In Brooklyn our space was four times the size of SF. We based it on the assumption that half of the space would be dedicated desks in what we called the ‘Studio.’ The Studio was designed to cover most of our hard costs, leaving the flex space to be the profit center. With the experience of our SF location we anticipated that it would not be hard to get enough flex members to make our model work in BK. This was an incorrect assumption. Our Studio eventually filled up first but flex (hotdesk) memberships flagged from beginning to end. We explored making the necessary changes to allocate more of the space to Studio use, but it was difficult for us to find a way to make it work.

Primarily this was because we had no extra funds to invest in the modest capital costs associated with buying more desks, chairs, storage, and upgrading security and access systems so people would feel safe leaving expensive equipment in view of our floor-to-ceiling glass storefront. As we weighed our options, it felt extra risky because giving more space over to Studio usage would mean eliminating what had until that point been our largest money maker, which was events. In the end, cannibalizing a little bit of predictable income for a larger amount of potential-but-unpredictable income was too risky for us. We floundered a bit, and by the time we were ready to act it was too late.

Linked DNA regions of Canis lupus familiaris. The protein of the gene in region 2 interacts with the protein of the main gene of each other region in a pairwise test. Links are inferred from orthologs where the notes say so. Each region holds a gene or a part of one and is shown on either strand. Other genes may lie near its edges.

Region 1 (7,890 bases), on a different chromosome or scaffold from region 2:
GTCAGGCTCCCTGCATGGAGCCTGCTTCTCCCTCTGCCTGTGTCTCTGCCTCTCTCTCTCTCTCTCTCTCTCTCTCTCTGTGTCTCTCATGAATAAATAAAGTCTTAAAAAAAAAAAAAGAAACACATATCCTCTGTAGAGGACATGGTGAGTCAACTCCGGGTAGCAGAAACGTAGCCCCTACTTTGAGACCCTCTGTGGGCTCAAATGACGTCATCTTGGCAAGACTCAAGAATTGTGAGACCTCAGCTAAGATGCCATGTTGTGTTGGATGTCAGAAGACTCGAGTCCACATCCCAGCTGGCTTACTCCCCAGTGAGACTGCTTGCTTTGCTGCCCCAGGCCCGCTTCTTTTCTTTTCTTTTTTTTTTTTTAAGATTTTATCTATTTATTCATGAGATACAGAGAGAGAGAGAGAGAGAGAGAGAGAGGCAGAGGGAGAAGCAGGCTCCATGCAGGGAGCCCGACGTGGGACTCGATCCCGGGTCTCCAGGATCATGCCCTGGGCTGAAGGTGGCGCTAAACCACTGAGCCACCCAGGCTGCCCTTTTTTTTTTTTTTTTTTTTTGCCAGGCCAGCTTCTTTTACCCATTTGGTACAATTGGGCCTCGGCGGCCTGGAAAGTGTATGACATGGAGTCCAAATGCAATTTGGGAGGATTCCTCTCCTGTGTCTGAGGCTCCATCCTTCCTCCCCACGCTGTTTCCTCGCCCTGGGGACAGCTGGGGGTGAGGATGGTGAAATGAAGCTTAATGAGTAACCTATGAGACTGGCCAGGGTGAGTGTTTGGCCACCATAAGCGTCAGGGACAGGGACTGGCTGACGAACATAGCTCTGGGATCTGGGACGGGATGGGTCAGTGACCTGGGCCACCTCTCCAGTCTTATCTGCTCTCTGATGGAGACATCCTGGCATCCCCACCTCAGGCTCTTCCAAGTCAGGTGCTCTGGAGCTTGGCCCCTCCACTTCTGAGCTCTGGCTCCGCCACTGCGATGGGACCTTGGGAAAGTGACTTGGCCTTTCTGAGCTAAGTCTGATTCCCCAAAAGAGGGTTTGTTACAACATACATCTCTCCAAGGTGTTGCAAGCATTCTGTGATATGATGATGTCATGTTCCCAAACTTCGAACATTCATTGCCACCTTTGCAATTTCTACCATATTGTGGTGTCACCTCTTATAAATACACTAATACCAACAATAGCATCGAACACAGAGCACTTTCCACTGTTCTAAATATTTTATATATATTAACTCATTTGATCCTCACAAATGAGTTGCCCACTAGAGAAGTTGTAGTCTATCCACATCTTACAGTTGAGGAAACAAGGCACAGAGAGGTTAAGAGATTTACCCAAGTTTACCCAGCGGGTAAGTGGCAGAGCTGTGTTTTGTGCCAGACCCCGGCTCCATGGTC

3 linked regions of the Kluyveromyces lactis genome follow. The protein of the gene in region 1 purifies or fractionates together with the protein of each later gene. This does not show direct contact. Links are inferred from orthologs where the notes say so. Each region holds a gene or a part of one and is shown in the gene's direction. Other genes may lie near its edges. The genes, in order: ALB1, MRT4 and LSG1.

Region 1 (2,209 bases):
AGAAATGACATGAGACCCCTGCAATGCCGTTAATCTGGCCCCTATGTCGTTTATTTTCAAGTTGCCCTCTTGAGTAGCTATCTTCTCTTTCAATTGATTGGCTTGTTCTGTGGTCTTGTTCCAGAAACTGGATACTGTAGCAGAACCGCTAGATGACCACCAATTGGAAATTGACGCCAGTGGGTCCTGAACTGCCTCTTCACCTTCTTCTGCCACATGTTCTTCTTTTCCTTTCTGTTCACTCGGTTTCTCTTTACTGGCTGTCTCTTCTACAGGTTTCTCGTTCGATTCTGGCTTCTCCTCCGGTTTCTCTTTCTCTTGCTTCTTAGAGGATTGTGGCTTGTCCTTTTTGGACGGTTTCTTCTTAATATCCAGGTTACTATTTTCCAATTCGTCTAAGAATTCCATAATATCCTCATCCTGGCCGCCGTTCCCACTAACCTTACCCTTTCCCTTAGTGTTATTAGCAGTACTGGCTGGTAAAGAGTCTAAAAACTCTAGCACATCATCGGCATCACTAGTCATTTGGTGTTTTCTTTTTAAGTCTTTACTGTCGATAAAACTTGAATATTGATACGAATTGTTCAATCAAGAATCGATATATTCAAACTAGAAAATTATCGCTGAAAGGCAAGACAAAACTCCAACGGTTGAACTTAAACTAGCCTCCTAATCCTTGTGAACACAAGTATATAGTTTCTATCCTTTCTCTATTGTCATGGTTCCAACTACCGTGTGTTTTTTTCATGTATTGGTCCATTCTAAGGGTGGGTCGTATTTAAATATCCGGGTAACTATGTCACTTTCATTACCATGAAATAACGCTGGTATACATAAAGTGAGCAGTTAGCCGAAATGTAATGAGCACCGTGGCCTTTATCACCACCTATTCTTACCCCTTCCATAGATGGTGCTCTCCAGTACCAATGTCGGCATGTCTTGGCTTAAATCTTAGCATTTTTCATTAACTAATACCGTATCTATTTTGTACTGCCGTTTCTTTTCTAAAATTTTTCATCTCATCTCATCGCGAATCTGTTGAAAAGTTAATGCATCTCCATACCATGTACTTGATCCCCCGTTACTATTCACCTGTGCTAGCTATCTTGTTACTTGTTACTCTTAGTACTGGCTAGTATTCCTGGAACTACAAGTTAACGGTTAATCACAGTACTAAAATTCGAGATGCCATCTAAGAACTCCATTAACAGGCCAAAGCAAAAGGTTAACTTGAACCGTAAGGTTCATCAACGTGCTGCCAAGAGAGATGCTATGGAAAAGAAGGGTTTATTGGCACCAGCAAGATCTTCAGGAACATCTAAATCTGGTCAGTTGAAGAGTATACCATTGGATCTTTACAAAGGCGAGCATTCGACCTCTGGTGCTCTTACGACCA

In our best estimation that’s why Makeshift Society Brooklyn closed. But because no story is ever that simple; here’s a list of complicating factors and observations to supplement the above.


Matter Battle